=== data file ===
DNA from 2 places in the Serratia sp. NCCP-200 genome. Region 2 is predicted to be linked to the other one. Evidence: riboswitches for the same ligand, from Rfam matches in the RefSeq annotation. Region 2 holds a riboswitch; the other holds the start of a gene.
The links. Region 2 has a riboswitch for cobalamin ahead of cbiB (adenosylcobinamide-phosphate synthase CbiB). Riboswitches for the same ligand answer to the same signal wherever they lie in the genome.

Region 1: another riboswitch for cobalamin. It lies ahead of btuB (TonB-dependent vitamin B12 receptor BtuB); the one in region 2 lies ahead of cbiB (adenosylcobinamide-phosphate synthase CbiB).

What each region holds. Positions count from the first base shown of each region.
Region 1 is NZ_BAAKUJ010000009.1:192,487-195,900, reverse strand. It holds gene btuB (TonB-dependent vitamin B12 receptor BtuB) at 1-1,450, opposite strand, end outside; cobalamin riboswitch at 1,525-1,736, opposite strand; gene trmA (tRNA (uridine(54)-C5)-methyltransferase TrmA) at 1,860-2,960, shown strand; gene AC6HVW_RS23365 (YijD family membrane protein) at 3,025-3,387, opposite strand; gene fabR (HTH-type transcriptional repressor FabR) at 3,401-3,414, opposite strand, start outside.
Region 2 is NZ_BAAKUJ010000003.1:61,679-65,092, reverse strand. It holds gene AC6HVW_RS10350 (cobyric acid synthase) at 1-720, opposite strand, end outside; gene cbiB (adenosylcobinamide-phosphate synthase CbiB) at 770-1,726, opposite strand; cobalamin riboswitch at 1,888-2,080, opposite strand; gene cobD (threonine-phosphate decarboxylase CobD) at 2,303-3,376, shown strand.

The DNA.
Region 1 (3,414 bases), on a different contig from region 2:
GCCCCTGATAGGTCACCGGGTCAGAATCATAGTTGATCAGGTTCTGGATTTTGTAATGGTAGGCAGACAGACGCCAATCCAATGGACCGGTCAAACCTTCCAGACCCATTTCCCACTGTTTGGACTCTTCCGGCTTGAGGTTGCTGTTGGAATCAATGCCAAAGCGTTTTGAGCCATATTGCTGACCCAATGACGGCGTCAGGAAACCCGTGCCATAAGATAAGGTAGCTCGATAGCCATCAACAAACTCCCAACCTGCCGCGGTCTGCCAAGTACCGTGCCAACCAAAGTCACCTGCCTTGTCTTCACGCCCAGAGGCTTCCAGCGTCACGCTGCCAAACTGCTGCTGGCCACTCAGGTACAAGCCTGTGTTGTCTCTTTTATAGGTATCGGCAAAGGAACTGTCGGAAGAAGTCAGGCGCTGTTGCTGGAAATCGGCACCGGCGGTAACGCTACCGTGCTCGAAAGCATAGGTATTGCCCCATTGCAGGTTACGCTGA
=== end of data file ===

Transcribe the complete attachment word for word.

DNA from 2 places in the Serratia sp. NCCP-200 genome. Region 2 is predicted to be linked to the other one. Evidence: riboswitches for the same ligand, from Rfam matches in the RefSeq annotation. Region 2 holds a riboswitch; the other holds the start of a gene.
The links. Region 2 has a riboswitch for cobalamin ahead of cbiB (adenosylcobinamide-phosphate synthase CbiB). Riboswitches for the same ligand answer to the same signal wherever they lie in the genome.

Region 1: another riboswitch for cobalamin. It lies ahead of btuB (TonB-dependent vitamin B12 receptor BtuB); the one in region 2 lies ahead of cbiB (adenosylcobinamide-phosphate synthase CbiB).

What each region holds. Positions count from the first base shown of each region.
Region 1 is NZ_BAAKUJ010000009.1:192,487-195,900, reverse strand. It holds gene btuB (TonB-dependent vitamin B12 receptor BtuB) at 1-1,450, opposite strand, end outside; cobalamin riboswitch at 1,525-1,736, opposite strand; gene trmA (tRNA (uridine(54)-C5)-methyltransferase TrmA) at 1,860-2,960, shown strand; gene AC6HVW_RS23365 (YijD family membrane protein) at 3,025-3,387, opposite strand; gene fabR (HTH-type transcriptional repressor FabR) at 3,401-3,414, opposite strand, start outside.
Region 2 is NZ_BAAKUJ010000003.1:61,679-65,092, reverse strand. It holds gene AC6HVW_RS10350 (cobyric acid synthase) at 1-720, opposite strand, end outside; gene cbiB (adenosylcobinamide-phosphate synthase CbiB) at 770-1,726, opposite strand; cobalamin riboswitch at 1,888-2,080, opposite strand; gene cobD (threonine-phosphate decarboxylase CobD) at 2,303-3,376, shown strand.

The DNA.
Region 1 (3,414 bases), on a different contig from region 2:
GCCCCTGATAGGTCACCGGGTCAGAATCATAGTTGATCAGGTTCTGGATTTTGTAATGGTAGGCAGACAGACGCCAATCCAATGGACCGGTCAAACCTTCCAGACCCATTTCCCACTGTTTGGACTCTTCCGGCTTGAGGTTGCTGTTGGAATCAATGCCAAAGCGTTTTGAGCCATATTGCTGACCCAATGACGGCGTCAGGAAACCCGTGCCATAAGATAAGGTAGCTCGATAGCCATCAACAAACTCCCAACCTGCCGCGGTCTGCCAAGTACCGTGCCAACCAAAGTCACCTGCCTTGTCTTCACGCCCAGAGGCTTCCAGCGTCACGCTGCCAAACTGCTGCTGGCCACTCAGGTACAAGCCTGTGTTGTCTCTTTTATAGGTATCGGCAAAGGAACTGTCGGAAGAAGTCAGGCGCTGTTGCTGGAAATCGGCACCGGCGGTAACGCTACCGTGCTCGAAAGCATAGGTATTGCCCCATTGCAGGTTACGCTGA